Meet the 2016 Public Policy Challenge Finalists: Urban Stream

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February 13, 2016

Our Idea:

The contaminated water crisis of Flint, Michigan has led many Americans to question the safety of their own drinking water, and provided momentum to the already thriving bottled water industry. However, Flint is just another step leading away from the public’s access to affordable drinking water that began many years ago. Despite well­known concerns regarding plastic water bottles such as pollution, environmental issues from their production, and the exponential cost increase compared to tap equivalents, many Americans have consciously decided that bottled water is the safer and more efficient way to consume the recommended eight glasses per day, despite the well­documented fact that most bottled water is equal in quality to tap water in many places.

In Philadelphia, despite being voted one of the nation's most walkable cities, a resident or visitor could wander the city streets for hours and never see a public drinking fountain. The opportunity to purchase a bottle of purported “pure” drinking water from either street vendors or local convenience stores are plentiful. The same situation is especially evident along the Schuylkill River Trail where its users must either carry reusable bottles with them (with no opportunity to refill), or purchase single­use bottles from retailers. Here the water bottle pollution is palpable: cleanups of even small portions of the River yield thousands of littered bottles. The dearth of access to free public water around the city has led to an over dependence on single­use water bottles.

Urban Stream plans to disrupt the dependence on bottled water by educating the public on the safety and quality of Philadelphia's drinking water, and providing free access to public water at strategically located water kiosks throughout the city. For the cost of a new car, the city could purchase and install five water kiosks ($11,000 per fountain) that will help the city in three key aspects: 1) reduce litter from the city’s infrastructure system, including the more than 40% of recyclable litter that ends up in the city sewer system, 2) provide an alternative that is 174 times cheaper than bottled water, and 3) educate on the local community on health impacts of sugary drink consumption (Philadelphians average 1⁄2 liter of sugary drinks consumed per day). By partnering with private organizations throughout the city, Urban Stream can minimize taxpayer costs while providing a public good that will continue to enhance the attractiveness of Philadelphia as an international destination of choice. By installing drinking fountains around the city, the government can prove its commitment to becoming a greener, environmentally friendly city, as well as promoting its innovative and forward­thinking initiatives.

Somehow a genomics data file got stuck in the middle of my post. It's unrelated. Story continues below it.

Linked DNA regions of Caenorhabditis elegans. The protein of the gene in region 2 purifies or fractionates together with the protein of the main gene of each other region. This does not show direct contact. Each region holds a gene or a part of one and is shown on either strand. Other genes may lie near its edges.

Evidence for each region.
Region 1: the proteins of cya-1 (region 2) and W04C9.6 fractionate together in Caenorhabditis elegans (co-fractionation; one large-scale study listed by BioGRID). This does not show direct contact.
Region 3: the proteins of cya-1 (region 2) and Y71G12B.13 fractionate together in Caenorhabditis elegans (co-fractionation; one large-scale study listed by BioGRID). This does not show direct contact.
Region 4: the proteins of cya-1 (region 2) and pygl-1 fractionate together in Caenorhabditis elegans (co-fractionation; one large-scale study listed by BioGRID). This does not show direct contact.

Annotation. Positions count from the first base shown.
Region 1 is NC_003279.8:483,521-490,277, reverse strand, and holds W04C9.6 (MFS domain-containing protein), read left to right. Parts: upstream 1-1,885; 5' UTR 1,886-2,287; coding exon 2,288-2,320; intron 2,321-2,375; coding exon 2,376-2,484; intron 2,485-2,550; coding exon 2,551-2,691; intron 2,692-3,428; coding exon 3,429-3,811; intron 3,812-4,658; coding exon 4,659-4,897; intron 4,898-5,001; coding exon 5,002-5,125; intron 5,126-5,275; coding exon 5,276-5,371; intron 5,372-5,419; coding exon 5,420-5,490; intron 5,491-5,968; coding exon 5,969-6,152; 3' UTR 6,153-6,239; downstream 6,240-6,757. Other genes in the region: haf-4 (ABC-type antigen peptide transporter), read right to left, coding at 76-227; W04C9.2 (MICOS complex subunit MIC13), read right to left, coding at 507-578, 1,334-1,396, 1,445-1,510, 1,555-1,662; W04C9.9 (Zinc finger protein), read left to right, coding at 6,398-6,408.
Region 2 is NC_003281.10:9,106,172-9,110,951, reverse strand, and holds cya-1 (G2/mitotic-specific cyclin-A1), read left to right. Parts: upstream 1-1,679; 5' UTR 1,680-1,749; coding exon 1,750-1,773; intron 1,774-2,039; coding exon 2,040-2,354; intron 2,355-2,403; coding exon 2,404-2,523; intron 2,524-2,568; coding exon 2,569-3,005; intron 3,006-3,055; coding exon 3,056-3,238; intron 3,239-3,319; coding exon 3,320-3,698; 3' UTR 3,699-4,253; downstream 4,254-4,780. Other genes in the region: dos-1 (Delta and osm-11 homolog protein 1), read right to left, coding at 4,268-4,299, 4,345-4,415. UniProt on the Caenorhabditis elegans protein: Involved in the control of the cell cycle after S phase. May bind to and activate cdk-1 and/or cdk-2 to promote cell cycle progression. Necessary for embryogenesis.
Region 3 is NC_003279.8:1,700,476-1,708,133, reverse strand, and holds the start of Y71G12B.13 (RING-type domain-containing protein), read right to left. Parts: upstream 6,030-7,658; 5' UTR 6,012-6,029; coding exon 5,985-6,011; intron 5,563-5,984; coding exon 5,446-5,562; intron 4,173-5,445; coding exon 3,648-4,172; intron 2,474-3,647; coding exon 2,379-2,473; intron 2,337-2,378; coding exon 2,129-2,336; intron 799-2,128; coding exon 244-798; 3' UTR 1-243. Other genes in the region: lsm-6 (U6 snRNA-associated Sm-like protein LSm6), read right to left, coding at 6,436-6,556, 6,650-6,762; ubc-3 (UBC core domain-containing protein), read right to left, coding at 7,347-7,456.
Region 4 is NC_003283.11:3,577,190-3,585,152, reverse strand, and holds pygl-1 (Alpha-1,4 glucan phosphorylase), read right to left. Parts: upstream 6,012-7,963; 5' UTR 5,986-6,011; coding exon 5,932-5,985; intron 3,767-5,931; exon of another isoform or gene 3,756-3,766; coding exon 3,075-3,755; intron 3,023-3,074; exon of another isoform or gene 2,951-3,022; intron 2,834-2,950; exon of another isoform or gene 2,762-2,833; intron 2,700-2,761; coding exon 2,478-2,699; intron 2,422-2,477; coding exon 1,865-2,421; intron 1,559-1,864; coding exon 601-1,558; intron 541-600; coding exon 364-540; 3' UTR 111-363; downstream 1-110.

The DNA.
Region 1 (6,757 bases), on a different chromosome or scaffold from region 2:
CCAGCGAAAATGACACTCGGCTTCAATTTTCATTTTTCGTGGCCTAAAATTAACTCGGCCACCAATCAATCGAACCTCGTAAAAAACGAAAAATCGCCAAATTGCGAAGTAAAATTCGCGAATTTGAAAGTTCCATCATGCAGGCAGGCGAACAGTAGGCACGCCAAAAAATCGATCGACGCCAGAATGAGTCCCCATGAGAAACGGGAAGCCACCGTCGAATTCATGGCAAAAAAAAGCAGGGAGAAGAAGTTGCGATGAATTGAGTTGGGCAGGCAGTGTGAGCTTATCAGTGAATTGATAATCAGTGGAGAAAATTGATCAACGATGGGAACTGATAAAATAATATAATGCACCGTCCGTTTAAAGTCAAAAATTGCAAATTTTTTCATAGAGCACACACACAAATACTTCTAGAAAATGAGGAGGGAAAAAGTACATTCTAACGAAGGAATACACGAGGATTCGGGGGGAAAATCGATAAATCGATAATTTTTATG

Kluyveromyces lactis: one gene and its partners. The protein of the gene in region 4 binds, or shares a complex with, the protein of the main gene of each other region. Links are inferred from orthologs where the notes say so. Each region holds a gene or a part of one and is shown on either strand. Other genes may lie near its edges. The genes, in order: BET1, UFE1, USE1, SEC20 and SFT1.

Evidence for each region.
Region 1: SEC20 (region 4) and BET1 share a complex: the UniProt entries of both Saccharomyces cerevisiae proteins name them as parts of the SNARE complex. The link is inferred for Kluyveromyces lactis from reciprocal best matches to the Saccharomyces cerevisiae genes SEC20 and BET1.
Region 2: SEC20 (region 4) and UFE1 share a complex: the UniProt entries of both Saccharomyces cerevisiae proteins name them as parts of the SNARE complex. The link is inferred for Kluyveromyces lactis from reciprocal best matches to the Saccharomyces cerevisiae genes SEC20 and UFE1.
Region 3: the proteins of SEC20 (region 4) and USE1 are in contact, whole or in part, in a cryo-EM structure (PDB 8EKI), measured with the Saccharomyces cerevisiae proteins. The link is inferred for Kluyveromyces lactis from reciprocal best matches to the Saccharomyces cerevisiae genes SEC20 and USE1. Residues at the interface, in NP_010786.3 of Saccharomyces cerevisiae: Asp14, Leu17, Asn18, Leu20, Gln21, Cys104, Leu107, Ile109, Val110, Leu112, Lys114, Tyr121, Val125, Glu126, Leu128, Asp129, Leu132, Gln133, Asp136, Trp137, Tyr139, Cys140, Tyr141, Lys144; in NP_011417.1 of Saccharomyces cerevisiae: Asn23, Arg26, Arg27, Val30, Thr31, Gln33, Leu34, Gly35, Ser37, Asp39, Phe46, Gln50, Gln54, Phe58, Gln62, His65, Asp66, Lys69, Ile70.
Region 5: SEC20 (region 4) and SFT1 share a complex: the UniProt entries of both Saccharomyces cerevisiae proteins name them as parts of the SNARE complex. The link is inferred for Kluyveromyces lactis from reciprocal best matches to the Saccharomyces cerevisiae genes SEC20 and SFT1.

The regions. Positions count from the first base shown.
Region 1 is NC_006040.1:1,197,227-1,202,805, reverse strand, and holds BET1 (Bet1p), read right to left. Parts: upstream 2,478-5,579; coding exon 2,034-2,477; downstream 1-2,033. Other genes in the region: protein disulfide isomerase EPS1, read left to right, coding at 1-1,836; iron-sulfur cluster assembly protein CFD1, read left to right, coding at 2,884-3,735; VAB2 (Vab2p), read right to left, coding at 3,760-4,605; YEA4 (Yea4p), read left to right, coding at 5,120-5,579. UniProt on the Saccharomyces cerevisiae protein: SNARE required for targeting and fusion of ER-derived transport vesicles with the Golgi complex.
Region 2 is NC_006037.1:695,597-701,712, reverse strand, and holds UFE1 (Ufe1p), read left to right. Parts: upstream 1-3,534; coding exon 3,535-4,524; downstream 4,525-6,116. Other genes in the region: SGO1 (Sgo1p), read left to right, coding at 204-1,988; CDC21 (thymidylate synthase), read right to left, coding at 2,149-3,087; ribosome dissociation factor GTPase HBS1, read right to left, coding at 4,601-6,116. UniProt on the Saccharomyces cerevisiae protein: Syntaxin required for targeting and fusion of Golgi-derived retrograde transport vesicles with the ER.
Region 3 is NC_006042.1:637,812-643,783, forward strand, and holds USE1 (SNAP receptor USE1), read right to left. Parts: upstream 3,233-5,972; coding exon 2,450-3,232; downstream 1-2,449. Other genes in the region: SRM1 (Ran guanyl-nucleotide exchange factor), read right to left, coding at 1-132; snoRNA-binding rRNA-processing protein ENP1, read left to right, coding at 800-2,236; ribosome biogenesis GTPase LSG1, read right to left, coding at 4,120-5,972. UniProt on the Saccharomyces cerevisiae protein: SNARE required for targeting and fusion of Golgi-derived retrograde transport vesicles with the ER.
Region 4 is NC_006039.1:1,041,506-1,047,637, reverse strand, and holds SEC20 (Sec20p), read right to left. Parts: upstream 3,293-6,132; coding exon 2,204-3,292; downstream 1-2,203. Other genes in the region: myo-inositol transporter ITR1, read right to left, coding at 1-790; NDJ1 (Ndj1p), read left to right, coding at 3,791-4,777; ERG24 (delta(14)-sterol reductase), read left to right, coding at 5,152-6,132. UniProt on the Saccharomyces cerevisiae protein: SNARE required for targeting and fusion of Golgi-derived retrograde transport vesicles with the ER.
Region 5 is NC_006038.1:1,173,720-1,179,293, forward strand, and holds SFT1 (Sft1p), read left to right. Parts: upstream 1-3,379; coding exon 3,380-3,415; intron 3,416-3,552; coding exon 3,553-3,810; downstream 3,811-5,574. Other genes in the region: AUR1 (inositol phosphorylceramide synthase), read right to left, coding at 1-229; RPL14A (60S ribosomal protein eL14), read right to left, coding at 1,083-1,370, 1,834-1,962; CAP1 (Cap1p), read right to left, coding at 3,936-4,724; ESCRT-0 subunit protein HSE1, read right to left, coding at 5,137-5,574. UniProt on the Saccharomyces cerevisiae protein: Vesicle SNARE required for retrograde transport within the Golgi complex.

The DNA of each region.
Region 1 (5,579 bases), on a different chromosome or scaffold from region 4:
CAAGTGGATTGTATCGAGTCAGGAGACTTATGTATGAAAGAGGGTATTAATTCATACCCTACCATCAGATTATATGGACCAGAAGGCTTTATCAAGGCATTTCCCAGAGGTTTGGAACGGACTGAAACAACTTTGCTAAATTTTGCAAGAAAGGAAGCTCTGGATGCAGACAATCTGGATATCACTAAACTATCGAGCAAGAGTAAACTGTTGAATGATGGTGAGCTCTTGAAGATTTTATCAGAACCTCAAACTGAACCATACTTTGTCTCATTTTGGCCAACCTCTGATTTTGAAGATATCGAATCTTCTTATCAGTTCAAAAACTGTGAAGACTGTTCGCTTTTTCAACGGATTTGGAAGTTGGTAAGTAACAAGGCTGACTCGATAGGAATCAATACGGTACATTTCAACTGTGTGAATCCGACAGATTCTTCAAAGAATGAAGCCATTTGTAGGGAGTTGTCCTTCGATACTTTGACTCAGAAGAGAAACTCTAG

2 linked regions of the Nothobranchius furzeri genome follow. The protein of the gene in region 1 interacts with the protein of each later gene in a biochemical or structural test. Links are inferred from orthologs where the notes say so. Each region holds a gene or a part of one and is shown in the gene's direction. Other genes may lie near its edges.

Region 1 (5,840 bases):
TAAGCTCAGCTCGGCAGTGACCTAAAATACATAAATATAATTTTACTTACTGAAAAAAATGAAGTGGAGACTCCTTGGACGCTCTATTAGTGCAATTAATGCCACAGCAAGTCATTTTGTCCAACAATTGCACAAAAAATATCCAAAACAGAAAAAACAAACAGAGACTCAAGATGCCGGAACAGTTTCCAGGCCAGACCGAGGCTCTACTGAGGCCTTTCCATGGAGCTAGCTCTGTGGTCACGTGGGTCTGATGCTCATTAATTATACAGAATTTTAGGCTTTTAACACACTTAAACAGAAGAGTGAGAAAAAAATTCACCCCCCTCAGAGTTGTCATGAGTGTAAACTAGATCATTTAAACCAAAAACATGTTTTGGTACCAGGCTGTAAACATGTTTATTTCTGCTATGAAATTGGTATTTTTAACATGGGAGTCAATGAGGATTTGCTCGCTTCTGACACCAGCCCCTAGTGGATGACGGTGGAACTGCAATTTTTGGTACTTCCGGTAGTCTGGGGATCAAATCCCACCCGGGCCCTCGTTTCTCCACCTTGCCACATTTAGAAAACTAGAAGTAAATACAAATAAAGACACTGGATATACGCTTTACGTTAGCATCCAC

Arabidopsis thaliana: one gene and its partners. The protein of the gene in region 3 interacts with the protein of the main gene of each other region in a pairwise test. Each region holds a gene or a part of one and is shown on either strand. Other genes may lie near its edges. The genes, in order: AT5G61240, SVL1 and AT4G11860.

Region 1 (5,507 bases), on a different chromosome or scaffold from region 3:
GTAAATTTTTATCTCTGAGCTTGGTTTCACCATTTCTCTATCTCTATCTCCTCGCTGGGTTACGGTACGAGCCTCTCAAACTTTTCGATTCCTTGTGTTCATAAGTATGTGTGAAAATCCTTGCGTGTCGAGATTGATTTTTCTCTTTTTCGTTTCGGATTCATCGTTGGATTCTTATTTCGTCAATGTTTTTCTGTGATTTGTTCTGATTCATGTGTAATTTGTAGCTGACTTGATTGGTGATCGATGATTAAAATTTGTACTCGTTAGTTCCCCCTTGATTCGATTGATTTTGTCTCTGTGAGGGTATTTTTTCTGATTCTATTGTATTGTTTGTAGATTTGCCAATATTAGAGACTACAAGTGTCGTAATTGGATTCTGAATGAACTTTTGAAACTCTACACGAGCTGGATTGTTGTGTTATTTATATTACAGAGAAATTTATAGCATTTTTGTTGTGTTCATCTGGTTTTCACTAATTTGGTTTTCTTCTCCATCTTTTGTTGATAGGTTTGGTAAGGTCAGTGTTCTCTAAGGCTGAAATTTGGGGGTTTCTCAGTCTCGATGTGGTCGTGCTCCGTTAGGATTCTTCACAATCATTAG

The Team:

  • Gina Lavery: ​Master of City Planning candidate at the School of Design
  • Joe Lee: M​aster of Public Administration candidate at the Fels Institute of Government
  • Michael Urso:​ Master of Public Administration candidate at the Fels Institute of Government
  • Yunning Wang:​ Master of Education candidate at the Graduate School of Education

Fels Institute of Government

The Fels Institute of Government
3814 Walnut St. 
Philadelphia, PA 19104

(215) 898-7326

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